Building an NVivo community on campus
06 June 2017 - BY Lee Fallin
University of Hull Library Skills Adviser, Lee Fallin, share his insights on creating an NVivo community via a user group on campus.
The University of Hull Skills Team provides support to postgraduate students in their use of NVivo for research. A major part of this support has always been our NVivo workshops. The workshops have grown from a couple of sessions in 2012 to a four-session programme totalling 10 hours of tuition.
Every academic year, the sessions are attended by well over 100 staff and students.
Background: Providing ongoing support
The workshop series is designed to go through all the features of NVivo, however, students can face challenges applying the learning from the NVivo sessions to their own work. This often generates a lot of demand for personal one on one appointments and email queries. The students questions are often specific and require a working knowledge of different social science methodologies and methods. While it worked for students, the one on one support and email queries were time consuming, often requiring similar questions to be addressed repeatedly.
First steps: Developing an online community
To help support students, an online module was created within the university Virtual Learning Environment (VLE), Canvas. The aim of this was to help build self-sufficiency in the students and give the opportunity of peer support. The Canvas module includes all our written NVivo support pages, a Talis-based reading list, video demonstrations and discussion forums. Student email queries are also captured on this site and some early student to student support has developed.
Staff users have also been invited to this Canvas module to provide them access to the same peer and self-support. Including staff and students, there are currently 175 active students on the VLE module with only 7 not accepting the invite.
Homepage of NVivo User Group
Peer Discussions and email alert example
Establishing a user group
While the VLE module made progress, more needed to be done. The online interaction was slow to start and we thought some of this could be to do with student confidence with NVivo. It was important to introduce some face to face peer interaction.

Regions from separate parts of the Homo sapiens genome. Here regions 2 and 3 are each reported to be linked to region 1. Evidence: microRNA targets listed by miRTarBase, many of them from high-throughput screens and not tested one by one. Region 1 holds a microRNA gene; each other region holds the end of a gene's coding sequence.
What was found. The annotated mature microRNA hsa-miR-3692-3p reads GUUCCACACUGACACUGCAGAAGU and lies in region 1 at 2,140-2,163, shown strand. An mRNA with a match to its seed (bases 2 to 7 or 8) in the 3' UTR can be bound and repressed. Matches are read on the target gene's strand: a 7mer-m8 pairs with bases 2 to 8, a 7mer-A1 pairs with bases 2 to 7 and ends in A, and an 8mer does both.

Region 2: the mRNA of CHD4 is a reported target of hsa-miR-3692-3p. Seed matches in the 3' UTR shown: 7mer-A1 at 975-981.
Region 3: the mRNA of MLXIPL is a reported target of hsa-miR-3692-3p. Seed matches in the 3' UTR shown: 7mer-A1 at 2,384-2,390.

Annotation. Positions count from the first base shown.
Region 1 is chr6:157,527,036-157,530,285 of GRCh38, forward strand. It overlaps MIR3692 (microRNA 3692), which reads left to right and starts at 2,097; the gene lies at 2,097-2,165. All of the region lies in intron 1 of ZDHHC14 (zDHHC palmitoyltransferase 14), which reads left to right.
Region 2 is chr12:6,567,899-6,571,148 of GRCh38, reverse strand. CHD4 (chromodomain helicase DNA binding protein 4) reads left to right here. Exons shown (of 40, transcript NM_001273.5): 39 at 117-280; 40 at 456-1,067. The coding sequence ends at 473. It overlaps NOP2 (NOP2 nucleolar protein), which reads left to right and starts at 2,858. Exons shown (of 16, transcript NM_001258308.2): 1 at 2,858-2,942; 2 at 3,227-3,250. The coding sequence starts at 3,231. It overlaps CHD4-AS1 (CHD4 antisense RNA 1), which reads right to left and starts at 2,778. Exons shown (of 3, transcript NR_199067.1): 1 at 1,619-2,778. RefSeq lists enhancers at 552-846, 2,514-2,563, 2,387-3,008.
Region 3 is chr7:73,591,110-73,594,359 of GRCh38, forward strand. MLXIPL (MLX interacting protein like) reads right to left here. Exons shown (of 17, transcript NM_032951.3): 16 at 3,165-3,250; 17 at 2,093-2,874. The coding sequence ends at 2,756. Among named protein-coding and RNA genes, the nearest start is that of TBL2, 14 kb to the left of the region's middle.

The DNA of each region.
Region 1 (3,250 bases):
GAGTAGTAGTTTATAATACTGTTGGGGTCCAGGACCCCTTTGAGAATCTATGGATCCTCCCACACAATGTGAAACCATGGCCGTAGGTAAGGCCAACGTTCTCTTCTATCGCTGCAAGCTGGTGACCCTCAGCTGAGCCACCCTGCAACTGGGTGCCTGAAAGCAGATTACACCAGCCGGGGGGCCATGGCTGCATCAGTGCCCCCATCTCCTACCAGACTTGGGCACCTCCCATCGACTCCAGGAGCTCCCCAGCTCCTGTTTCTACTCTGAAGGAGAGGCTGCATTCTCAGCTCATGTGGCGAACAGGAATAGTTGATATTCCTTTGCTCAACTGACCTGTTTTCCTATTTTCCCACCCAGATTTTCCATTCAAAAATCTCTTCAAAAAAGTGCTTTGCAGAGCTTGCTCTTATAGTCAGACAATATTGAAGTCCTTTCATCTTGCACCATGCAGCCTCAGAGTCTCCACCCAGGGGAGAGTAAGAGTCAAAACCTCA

To introduce this, the Skills Team launched the University of Hull NVivo User Group in January 2017. The group is open to both staff and students at the university and is designed to build ongoing peer and staff-led NVivo support.
To build the group, everyone who has attended Skills Team NVivo training was directly invited to the group. It is now standard practice to offer group membership in each training session allowing participants to opt in.
There is also a permanent web page for the group sits on Staff Development’s networks section. Group composition is roughly 50/50 between academic staff and postgraduate students. As of May, 60 people have joined the group.
The purpose of the group and initial activities
The NVivo User Group is still a new entity on campus, but it aspires to grow over the next couple of years. In the first meeting, the following goals were set for the group and agreed by the members:
- Share experiences
- Network with other users
- Learn from experienced group members
- Find solutions to problems
- Discuss more complicated research issues related to the use of NVivo
- Showcase work and ask for feedback
The group has made good progress towards these so far.
We have established a series of meetings and a regular newsletter. Meetings are informal in nature and last 90 minutes with coffee/tea and biscuits available which is always a popular attraction.
The first meeting focused on setting up the group and agreeing the terms of reference. This was useful to ensure the group met the needs of the members.
Our second meeting provided the opportunity for people to break into smaller groups based on their research method(s) to discuss the use of NVivo in context. The meetings are complimented by the regular newsletter that is powered by MailChimp.
Example of user group newsletter
So far the group has been very rewarding and well received by the research community.
I’m looking forward to seeing how the group develops over the next year and would love to hear of any other examples of similar groups.